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Protect and Survive

camshaftsThere was a time when simply using the correct grade of oil for your engine and changing it regularly would be all that was needed. Back in the days of the nuclear family, life was simple and we knew that our cam’s lobes were protected even if a nuclear war was potentially just around the corner at ‘five minutes to midnight’. Approaching the second decade of the 21st century and while the prospect of nuclear war has almost disappeared, the threat to some of our camshafts has assumed a level unacceptable in the modern world. And as ever, this has all been achieved under the guise of ‘saving the planet’.

The tale is a sad one but one completely avoidable once you understand the situation. In recent years the oil designed for passenger cars has changed in formulation. In response to the need to reduce precious metal loadings in modern vehicle catalysts and at the same time increase their durability, certain key components have had to be reduced or replaced in the latest generation of PCEOs (Passenger Car Engine Oils). Critically for gasoline engines, these key compounds are those containing sulphur and phosphorus which rather regretfully are the same components found in one of the most effective anti-wear oil additives commonly in use, that of ZDDP, or zinc dialkyldithiophosphate.

In any crankcase engine oil the formulation has to contain certain anti wear additives to protect the surface of the engine components when the relative motion of the mating parts falls below a certain threshold level. At this point, should no other means of protecting the surface be available, there is a great risk that the oil film is insufficiently thick to prevent surface to surface contact when hydrodynamic lubrication progressively falls back into the boundary type. Metal to metal contact will take place and result in friction, high temperatures and ultimately the failure of the parts. Of all the components in an engine, the cam - flat tappet interface, whether in the form of the direct acting mechanical bucket in overhead cam engines or to a slightly lesser extent mushroom tappets in pushrod engines, is that most at risk. In these circumstances the oil entrainment velocity, the relative velocity of the cam-tappet contact point on the tappet with respect to the velocity of that point on the cam, drops to zero and then reverses at slow speed. If this relative velocity is insufficient to generate a ‘wedge’ of oil between the two, then these surfaces will rely on the presence of the highly polar ZDDP molecules to keep the surfaces apart and protect them.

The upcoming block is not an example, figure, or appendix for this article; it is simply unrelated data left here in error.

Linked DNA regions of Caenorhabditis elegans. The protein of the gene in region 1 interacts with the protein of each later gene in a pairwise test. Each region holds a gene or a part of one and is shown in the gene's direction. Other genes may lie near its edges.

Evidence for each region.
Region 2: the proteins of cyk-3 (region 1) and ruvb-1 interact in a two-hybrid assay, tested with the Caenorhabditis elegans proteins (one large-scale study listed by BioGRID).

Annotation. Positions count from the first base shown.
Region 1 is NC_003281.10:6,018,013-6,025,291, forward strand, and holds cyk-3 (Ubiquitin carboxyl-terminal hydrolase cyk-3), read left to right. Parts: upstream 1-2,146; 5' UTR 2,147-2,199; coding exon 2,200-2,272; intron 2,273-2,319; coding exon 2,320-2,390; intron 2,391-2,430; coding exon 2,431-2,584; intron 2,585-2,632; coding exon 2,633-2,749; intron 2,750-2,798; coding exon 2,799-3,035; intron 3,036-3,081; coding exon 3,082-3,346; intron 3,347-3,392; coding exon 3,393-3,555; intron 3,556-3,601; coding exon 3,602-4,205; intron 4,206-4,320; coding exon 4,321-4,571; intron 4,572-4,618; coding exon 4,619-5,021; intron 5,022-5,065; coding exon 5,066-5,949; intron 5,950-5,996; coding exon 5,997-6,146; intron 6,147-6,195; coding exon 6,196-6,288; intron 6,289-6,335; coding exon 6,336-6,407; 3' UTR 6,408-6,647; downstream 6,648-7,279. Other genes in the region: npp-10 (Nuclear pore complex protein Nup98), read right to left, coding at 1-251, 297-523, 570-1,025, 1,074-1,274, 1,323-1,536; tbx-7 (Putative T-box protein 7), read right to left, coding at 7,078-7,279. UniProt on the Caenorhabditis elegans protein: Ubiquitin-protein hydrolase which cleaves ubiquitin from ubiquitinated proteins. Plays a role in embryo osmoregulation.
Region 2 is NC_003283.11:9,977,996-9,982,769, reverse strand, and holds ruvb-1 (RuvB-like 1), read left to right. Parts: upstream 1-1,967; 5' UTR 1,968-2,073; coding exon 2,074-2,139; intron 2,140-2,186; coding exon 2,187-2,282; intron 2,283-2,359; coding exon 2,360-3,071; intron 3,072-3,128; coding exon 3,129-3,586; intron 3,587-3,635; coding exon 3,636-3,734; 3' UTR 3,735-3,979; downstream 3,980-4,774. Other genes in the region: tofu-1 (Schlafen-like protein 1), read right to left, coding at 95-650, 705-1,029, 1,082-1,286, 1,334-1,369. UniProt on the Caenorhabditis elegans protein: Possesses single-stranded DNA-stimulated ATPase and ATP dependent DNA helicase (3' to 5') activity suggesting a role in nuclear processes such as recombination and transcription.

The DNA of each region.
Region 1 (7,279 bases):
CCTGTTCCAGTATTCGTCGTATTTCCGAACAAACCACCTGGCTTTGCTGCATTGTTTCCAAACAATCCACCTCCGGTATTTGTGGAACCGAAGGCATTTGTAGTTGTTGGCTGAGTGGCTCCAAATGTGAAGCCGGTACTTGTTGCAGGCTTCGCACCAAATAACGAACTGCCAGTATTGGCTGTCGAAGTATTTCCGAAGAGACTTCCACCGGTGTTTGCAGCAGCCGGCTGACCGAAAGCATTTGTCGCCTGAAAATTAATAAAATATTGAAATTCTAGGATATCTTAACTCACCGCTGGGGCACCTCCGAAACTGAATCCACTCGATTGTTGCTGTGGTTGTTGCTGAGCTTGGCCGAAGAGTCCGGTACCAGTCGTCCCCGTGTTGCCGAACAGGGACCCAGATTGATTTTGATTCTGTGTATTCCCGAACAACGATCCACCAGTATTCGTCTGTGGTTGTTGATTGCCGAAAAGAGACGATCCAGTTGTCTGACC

Cam wear process


Up until recently typical zinc levels of 1200 ppm were sufficient to protect the flat tappet and once the temperature of the oil was above 55-60 deg C, these components would become highly surface active, attracting themselves to the nearest metal surface. Thus while the viscosity of the oil decreased these additives would protect all metal surfaces and enhance the property of the lubricant as the temperature increased. Come the arrival of ‘Emission System Protection’ oils in Europe (ACEA C1- C3) and GF-4 fuel economy oils in the US, the level of zinc has been regulated to much lower levels of 500-900 ppm depending upon the viscosity grade. And while other forms of anti-wear have been developed they are not necessarily as effective nor perhaps rather more importantly as cheap as their earlier counterparts. Designed for and proved on the more modern, low friction valve trains of the latest generation of passenger cars, these low zinc, phosphorus and sulphur oils should not be used on older flat tappet engines.

While in the UK the ‘Protect and Survive’ booklet of the 1970s was somewhat fatalistic in the event of nuclear war, the current threat to our older flat tappet valve train is easily parried by using the appropriate engine crankcase oil for the task. In general most oils of the right grade for your engine and designed specifically for competition will satisfy this requirement.

Written by John Coxon

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